7. I just changed /dev/gpiochip* to group "gpio" as I did for sysfs, and gpiod now works w/out root priv. Wouldn't it be a good idea to put the rules file for sysfs and /dev/gpiochip* into the normal distro??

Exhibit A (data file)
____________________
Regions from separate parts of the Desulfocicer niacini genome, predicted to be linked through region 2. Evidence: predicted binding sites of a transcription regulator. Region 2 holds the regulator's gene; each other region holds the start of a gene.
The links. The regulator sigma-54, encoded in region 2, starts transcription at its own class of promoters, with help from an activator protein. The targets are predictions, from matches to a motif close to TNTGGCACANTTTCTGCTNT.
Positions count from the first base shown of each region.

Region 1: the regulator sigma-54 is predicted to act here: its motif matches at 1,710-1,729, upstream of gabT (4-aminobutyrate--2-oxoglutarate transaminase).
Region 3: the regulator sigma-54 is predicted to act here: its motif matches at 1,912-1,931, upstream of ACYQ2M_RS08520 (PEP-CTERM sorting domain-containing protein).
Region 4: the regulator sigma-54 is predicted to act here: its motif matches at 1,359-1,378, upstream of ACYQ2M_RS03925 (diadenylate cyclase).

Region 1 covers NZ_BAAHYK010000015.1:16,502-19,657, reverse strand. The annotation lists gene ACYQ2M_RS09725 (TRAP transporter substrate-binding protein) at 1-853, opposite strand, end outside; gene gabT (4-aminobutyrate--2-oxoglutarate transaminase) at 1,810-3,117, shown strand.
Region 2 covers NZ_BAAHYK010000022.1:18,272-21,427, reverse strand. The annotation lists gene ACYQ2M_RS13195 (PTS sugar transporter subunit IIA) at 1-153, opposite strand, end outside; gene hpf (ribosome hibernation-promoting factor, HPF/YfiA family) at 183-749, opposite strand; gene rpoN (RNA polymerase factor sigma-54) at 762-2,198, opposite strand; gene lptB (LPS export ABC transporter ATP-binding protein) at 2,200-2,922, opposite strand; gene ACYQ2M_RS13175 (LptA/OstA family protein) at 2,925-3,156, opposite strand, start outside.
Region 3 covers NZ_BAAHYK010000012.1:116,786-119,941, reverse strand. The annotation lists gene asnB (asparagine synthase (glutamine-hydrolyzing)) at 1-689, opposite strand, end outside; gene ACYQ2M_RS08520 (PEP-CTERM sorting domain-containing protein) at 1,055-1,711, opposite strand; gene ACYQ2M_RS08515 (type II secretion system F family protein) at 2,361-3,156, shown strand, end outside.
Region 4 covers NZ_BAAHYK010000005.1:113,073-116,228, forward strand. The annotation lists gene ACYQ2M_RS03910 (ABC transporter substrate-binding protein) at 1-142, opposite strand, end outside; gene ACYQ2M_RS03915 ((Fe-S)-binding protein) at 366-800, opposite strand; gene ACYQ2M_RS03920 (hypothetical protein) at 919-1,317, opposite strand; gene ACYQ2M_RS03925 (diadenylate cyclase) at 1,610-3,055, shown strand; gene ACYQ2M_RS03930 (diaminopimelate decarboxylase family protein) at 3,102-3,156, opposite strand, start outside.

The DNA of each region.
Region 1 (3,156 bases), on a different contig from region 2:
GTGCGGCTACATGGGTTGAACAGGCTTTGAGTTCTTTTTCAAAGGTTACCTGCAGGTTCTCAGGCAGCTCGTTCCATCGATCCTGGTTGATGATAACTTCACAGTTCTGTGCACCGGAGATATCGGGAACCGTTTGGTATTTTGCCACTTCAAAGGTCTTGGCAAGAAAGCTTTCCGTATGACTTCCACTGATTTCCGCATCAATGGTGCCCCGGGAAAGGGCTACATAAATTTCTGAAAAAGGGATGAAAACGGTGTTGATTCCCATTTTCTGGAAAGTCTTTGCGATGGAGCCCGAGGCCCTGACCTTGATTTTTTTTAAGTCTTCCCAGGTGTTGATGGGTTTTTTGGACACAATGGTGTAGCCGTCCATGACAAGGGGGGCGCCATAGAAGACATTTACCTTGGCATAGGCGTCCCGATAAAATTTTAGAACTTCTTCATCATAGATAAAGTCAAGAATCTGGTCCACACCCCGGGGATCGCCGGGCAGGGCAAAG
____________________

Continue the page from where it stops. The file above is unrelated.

8. Hi Kat, appears to be working. Welcome to Armbian 22.02.1 with Linux 5.15.32-sunxi64 System load: 19% Up time: 0 min Memory usage: 22% of 482M IP: 192.168.1.37 192.168.100.1 CPU temp: 53°C Usage of /: 24% of 29G RX today: 39.5 MiB [ General system configuration (beta): armbian-config ] Last login: Wed Apr 6 11:04:11 2022 from 192.168.1.31 hk@orangepizeroplus:~$ uname -a Linux orangepizeroplus 5.15.32-sunxi64 #trunk.0038 SMP Thu Apr 7 15:18:59 UTC 2022 aarch64 GNU/Linux hk@orangepizeroplus:~$ ll /sys/class/gpio total 0 -rwxrwx--- 1 root gpio 4096 Apr 7 20:56 export lrwxrwxrwx 1 root gpio 0 Apr 7 20:56 gpiochip0 -> ../../devices/platform/soc/1c20800.pinctrl/gpio/gpiochip0 lrwxrwxrwx 1 root gpio 0 Apr 7 20:56 gpiochip352 -> ../../devices/platform/soc/1f02c00.pinctrl/gpio/gpiochip352 -rwxrwx--- 1 root gpio 4096 Apr 7 20:56 unexport hk@orangepizeroplus:~$ echo 6 > /sys/class/gpio/export hk@orangepizeroplus:~$ ll /sys/class/gpio total 0 -rwxrwx--- 1 root gpio 4096 Apr 7 20:59 export lrwxrwxrwx 1 root gpio 0 Apr 7 20:59 gpio6 -> ../../devices/platform/soc/1c20800.pinctrl/gpiochip1/gpio/gpio6 lrwxrwxrwx 1 root gpio 0 Apr 7 20:56 gpiochip0 -> ../../devices/platform/soc/1c20800.pinctrl/gpio/gpiochip0 lrwxrwxrwx 1 root gpio 0 Apr 7 20:56 gpiochip352 -> ../../devices/platform/soc/1f02c00.pinctrl/gpio/gpiochip352 -rwxrwx--- 1 root gpio 4096 Apr 7 20:56 unexport hk@orangepizeroplus:~$ gpiodetect gpiochip0 Permission denied Segmentation fault hk@orangepizeroplus:~$ sudo gpiodetect [sudo] password for hk: gpiochip0 [1f02c00.pinctrl] (32 lines) gpiochip1 [1c20800.pinctrl] (224 lines) hk@orangepizeroplus:~$ gpio readall +-----+-----+----------+------+-Orange Pi Zero 2-+------+----------+-----+-----+ | H5 | wPi | Name | Mode | V | Physical | V | Mode | Name | wPi | H5 | +-----+-----+----------+------+---+----++----+---+------+----------+-----+-----+ | | | 3.3v | | | 1 || 2 | | | 5v | | | | 12 | 8 | SDA.0 | ALT3 | 0 | 3 || 4 | | | 5V | | | | 11 | 9 | SCL.0 | ALT3 | 0 | 5 || 6 | | | 0v | | | | 6 | 7 | GPIO.7 | ALT3 | 0 | 7 || 8 | 0 | ALT3 | TxD3 | 15 | 198 | | | | 0v | | | 9 || 10 | 0 | ALT3 | RxD3 | 16 | 199 | | 1 | 0 | RxD2 | ALT3 | 0 | 11 || 12 | 0 | ALT3 | GPIO.1 | 1 | 7 | | 0 | 2 | TxD2 | ALT3 | 0 | 13 || 14 | | | 0v | | | | 3 | 3 | CTS2 | ALT3 | 0 | 15 || 16 | 0 | ALT4 | GPIO.4 | 4 | 19 | | | | 3.3v | | | 17 || 18 | 0 | ALT4 | GPIO.5 | 5 | 18 | | 15 | 12 | MOSI | ALT3 | 0 | 19 || 20 | | | 0v | | | | 16 | 13 | MISO | ALT3 | 0 | 21 || 22 | 0 | ALT3 | RTS2 | 6 | 2 | | 14 | 14 | SCLK | ALT3 | 0 | 23 || 24 | 0 | ALT3 | CE0 | 10 | 13 | | | | 0v | | | 25 || 26 | 0 | ALT3 | GPIO.11 | 11 | 10 | +-----+-----+----------+------+---+---LEDs---+---+------+----------+-----+-----+ | 17 | 30 | STAT-LED | OUT | 0 | 27 || 28 | | | PWR-LED | | | +-----+-----+----------+------+---+-----+----+---+------+----------+-----+-----+ | H5 | wPi | Name | Mode | V | Physical | V | Mode | Name | wPi | H5 | +-----+-----+----------+------+-Orange Pi Zero 2-+---+------+---------+-----+--+ hk@orangepizeroplus:~$ gpiod apparently cannot make use of the gpio group permission. WiringPi as usual. I put it onto my "compiler engine" (Visual Studio 2022 CPP cross env w/ OPi0+ as target). I have a few long haul flights in Mai, so I don't want to risk messing things up. Therefore, I will stay w/ 5.10 on my production machine for the next 2 month. How will things move on from here? When and where will this become "regular" instead of nightly? Thank-you very much to you and all the guys in the background (followed discussion on GitHub) for your swift action!!!! Best Regards hk